Energy producers are retreating from the search for oil and natural gas close to shore in the U.S. Gulf of Mexico as drilling budgets shrink and exploration migrates to land-based shale fields. The number of permits for new wells in seas less than 500 feet (152 meters) deep plunged 74 percent to nine during the first six months of this year from a year earlier, according to data from the U.S. Bureau of Safety and Environmental Enforcement. Shallow-water drilling has largely targeted gas in recent decades because most of the crude in fields close to shore had already been discovered and harvested. The glut of gas from shale fields in Texas, Louisiana, Oklahoma and Pennsylvania that crushed prices for the fuel made offshore gas production less attractive. “A lot of the players operating on the continental shelf are financially distressed or significantly cutting back on capital spending,” J.B. Lowe, an analyst at Cowen & Co. in New York, said in an interview Monday. “There’s not the same amount of cash flow coming in to justify drilling some of these prospects when there’s better stuff to be had elsewhere.”
Bank regulators have issued warnings on the risks involved in lending to U.S. drillers, threatening a cash crunch in an industry that’s more dependent than ever on other people’s money. Wall Street has been one of the biggest allies of the shale revolution, bankrolling thousands of wells from Texas to North Dakota. The question is how that will change with oil prices down by half since last year to about $50 a barrel. “Lenders in general are increasing pressure on oil companies either to raise more equity or do some sort of transaction to pay down their credit lines and free up extra cash,” said Jimmy Vallee, a partner in the energy mergers and acquisitions practice at law firm Paul Hastings LLP in Houston. Banks are already preparing for the next reevaluation of oil and gas credit lines, reviews which typically take place twice a year in April and October. The loans are based on the value of drillers’ producing reserves, which has shrunk as oil prices fell. Many companies are also losing protection as hedges that locked in prices as high as $90 a barrel begin to expire.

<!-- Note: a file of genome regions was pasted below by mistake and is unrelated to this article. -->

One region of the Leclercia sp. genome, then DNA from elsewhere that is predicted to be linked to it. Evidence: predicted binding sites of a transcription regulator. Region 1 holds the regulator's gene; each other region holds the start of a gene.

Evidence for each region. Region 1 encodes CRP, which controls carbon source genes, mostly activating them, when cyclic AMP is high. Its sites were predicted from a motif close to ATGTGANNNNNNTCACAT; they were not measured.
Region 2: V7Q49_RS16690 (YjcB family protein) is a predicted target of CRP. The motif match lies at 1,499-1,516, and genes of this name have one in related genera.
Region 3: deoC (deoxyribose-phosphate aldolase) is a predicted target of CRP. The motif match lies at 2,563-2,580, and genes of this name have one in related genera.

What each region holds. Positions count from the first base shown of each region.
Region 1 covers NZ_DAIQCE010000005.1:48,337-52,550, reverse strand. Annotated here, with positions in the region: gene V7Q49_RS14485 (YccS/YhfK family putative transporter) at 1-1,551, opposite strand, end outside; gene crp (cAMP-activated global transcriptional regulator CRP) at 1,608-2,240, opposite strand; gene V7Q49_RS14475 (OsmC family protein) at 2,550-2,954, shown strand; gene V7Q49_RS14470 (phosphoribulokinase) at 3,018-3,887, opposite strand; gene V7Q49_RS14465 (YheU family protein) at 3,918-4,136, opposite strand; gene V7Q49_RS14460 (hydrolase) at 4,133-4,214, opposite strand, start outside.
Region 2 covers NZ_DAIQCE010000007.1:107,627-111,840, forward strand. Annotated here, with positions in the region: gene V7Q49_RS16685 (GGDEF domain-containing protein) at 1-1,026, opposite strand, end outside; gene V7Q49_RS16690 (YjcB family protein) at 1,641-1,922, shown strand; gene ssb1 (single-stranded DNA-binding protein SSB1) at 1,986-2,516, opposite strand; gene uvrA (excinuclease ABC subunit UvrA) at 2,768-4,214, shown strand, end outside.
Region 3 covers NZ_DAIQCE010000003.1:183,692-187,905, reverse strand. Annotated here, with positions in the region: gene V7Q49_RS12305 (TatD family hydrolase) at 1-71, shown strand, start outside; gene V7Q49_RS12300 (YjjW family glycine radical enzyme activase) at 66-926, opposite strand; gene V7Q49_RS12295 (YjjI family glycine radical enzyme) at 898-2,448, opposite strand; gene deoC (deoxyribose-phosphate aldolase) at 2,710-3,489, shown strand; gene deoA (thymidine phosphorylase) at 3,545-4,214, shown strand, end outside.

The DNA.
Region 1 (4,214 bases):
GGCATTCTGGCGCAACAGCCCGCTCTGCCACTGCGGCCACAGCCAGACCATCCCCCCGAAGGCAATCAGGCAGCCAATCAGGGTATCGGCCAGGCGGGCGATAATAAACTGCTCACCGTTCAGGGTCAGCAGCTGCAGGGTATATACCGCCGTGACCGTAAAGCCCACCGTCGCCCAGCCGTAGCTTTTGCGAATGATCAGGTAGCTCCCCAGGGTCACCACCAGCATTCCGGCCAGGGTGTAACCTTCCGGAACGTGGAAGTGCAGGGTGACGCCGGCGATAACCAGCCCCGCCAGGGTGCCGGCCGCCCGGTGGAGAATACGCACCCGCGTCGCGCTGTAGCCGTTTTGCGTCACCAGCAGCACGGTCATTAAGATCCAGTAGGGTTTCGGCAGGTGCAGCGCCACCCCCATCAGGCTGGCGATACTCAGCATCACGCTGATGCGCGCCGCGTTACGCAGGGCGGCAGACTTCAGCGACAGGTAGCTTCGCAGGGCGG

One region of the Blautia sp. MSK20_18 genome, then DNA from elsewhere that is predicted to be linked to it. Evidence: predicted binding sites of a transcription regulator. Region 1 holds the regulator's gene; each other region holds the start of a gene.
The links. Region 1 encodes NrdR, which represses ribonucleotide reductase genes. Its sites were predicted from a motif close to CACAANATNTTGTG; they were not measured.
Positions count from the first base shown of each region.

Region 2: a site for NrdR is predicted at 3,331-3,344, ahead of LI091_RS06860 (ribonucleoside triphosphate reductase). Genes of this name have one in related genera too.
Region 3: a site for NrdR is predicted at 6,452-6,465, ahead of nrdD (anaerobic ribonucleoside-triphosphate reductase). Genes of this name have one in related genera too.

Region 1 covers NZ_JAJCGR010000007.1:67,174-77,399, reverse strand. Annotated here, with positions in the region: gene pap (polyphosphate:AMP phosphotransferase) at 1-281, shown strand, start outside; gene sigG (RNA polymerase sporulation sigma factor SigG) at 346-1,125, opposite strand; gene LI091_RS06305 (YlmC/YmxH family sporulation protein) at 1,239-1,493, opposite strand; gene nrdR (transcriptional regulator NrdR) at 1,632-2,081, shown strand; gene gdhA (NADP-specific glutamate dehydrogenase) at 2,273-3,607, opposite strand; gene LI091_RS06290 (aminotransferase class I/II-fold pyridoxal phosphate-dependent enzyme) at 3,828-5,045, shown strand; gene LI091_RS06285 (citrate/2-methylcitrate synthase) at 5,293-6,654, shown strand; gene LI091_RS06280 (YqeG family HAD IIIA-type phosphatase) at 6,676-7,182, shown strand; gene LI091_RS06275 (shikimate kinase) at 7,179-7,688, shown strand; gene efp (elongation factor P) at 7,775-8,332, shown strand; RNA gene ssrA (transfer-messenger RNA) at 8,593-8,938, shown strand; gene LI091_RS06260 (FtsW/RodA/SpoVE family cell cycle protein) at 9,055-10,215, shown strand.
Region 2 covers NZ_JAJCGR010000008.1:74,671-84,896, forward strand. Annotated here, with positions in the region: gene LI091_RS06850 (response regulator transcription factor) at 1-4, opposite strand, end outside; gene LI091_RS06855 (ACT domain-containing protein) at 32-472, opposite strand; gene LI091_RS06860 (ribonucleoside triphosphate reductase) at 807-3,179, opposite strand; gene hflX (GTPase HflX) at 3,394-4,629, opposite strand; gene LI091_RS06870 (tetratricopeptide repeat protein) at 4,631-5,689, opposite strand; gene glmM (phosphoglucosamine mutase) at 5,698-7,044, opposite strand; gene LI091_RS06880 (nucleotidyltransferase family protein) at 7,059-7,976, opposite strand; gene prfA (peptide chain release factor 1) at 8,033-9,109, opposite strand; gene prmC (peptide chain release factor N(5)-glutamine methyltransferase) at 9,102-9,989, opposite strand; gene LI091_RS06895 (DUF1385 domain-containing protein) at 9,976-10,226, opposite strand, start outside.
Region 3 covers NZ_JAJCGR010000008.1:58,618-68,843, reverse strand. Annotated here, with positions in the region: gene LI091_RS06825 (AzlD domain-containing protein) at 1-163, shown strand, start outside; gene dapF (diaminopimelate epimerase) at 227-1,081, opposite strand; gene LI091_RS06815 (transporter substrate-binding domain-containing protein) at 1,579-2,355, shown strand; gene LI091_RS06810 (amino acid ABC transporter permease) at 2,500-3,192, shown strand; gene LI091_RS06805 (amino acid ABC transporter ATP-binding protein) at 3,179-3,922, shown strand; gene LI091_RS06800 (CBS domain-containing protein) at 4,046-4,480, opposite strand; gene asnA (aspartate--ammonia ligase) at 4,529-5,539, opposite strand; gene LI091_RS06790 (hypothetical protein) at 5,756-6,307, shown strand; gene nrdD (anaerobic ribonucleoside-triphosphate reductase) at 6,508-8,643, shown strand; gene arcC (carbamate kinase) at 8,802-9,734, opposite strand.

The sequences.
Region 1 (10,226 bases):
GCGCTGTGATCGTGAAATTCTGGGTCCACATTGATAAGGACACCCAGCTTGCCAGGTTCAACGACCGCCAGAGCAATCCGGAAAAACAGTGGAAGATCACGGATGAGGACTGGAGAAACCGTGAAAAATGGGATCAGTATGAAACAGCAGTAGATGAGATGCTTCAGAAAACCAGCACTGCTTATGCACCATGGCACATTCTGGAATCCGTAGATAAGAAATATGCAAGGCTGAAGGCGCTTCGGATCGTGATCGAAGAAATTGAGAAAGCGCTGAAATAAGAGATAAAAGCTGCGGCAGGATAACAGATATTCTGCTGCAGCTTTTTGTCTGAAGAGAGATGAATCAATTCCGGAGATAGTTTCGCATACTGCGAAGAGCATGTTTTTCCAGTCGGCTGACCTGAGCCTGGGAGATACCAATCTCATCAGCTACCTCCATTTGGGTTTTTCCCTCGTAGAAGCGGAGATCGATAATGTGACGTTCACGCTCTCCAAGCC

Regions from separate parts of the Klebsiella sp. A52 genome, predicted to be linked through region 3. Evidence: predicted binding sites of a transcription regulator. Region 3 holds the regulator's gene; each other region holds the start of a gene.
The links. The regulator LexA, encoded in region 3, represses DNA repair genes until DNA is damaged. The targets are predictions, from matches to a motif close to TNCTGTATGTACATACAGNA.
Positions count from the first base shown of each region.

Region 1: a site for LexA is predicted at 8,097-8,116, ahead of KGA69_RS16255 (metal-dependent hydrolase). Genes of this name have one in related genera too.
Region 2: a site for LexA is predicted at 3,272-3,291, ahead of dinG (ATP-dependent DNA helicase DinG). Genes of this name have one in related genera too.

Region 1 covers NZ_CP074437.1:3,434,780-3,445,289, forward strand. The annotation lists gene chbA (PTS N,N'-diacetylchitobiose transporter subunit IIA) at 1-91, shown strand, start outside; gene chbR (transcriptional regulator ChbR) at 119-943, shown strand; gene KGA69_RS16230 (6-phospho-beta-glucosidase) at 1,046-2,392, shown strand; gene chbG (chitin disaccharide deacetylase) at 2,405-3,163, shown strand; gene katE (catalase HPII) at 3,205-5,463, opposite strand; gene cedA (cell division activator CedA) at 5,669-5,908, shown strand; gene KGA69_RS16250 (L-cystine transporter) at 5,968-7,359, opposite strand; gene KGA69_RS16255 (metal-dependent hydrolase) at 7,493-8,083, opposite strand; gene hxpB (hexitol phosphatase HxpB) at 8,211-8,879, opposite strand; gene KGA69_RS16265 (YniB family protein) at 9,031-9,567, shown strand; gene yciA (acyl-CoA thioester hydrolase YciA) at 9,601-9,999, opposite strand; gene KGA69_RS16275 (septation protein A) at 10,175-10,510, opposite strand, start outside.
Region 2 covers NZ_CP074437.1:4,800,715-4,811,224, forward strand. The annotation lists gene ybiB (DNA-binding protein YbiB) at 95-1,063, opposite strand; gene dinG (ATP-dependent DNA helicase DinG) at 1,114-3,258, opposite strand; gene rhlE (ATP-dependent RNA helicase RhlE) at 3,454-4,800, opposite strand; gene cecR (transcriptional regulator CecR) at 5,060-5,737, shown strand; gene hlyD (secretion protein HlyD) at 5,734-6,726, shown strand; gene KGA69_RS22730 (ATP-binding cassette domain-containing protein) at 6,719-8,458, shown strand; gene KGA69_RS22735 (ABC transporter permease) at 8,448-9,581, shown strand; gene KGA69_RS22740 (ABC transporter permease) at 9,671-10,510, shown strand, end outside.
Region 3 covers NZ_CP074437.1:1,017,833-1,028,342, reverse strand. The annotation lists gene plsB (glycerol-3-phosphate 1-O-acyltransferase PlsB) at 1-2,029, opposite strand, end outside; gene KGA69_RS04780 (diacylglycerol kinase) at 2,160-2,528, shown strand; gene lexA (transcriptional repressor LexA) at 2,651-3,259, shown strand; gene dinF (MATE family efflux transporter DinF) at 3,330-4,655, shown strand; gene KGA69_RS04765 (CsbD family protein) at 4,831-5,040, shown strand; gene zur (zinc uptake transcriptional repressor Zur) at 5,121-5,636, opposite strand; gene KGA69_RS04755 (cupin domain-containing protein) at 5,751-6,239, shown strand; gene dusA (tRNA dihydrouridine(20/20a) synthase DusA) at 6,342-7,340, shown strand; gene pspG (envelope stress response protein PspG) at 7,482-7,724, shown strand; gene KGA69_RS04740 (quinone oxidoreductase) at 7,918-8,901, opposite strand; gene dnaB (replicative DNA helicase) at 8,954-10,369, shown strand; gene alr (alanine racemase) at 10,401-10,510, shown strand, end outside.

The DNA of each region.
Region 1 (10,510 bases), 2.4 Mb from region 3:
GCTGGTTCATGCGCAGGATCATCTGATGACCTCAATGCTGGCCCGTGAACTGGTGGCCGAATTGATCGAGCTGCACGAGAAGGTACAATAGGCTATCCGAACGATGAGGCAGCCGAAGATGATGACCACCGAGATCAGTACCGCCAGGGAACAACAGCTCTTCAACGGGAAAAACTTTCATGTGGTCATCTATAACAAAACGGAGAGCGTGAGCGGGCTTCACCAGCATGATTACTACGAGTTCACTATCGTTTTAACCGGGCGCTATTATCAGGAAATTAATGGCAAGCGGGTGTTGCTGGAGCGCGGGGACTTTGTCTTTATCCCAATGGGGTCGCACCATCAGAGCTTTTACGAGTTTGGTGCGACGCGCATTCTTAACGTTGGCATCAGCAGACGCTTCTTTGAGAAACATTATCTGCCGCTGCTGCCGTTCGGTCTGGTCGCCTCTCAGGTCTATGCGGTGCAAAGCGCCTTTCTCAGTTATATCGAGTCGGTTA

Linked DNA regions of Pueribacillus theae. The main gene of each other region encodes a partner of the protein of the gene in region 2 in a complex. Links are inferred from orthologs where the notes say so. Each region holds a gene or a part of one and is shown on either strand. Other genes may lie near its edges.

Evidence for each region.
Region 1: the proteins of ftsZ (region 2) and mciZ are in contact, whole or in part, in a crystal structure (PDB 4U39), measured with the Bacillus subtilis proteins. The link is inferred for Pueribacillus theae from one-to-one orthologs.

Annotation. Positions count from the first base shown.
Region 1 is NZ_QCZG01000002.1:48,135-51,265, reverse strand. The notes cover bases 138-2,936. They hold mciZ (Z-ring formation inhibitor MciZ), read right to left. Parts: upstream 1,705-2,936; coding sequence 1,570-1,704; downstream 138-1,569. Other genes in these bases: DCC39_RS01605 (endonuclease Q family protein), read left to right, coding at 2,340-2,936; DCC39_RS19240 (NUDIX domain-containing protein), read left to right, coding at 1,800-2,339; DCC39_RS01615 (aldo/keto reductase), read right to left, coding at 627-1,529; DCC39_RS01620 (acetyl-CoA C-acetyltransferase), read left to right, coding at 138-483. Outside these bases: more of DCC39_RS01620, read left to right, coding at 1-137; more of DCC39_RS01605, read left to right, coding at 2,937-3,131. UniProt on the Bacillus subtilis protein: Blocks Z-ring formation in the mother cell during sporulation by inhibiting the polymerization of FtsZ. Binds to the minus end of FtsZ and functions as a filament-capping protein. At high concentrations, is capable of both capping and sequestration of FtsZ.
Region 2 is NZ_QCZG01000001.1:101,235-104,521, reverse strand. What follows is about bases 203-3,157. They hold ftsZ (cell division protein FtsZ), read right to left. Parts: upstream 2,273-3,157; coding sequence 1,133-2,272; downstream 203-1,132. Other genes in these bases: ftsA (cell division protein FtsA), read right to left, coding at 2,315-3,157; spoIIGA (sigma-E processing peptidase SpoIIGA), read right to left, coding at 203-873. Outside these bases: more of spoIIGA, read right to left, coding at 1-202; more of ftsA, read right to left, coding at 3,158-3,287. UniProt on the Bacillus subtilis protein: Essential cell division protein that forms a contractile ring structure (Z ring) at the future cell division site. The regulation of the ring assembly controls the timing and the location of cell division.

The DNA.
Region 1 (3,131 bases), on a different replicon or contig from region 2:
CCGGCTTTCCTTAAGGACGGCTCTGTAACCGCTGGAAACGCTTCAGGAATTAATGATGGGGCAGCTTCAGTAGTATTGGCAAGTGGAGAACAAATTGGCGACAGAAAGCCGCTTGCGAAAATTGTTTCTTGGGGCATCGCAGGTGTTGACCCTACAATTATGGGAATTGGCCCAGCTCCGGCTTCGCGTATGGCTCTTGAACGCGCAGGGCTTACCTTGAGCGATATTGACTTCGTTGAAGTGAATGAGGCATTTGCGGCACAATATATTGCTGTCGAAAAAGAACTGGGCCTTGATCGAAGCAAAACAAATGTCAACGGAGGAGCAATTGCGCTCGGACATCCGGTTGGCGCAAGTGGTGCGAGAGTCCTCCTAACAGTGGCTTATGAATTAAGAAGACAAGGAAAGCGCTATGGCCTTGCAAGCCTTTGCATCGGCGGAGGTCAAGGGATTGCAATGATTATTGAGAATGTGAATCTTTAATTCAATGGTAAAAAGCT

Nigerian Bulletin: UAE removes transport fuel subsidies
The third biggest OPEC producer, the United Arab Emirates (UAE), will link gasoline and diesel prices to global oil markets, starting next month, becoming the first country in the oil-rich Persian Gulf to remove transport fuel subsidies. Fuel prices will be deregulated as from August 1, the Ministry of Energy said in a statement on Wednesday. Diesel prices will also be linked to global markets, and are initially expected to decline, it said. Prices for both fuels will be announced on the 28th day of each month, the ministry said. Gasoline is now subsidised in the UAE, the second biggest Arab economy and home to about 6 per cent of the world’s oil reserves. Unleaded gasoline 98 octane in the UAE sells for 1.83 dirhams (50 cents) a liter, according to prices on the ministry’s website.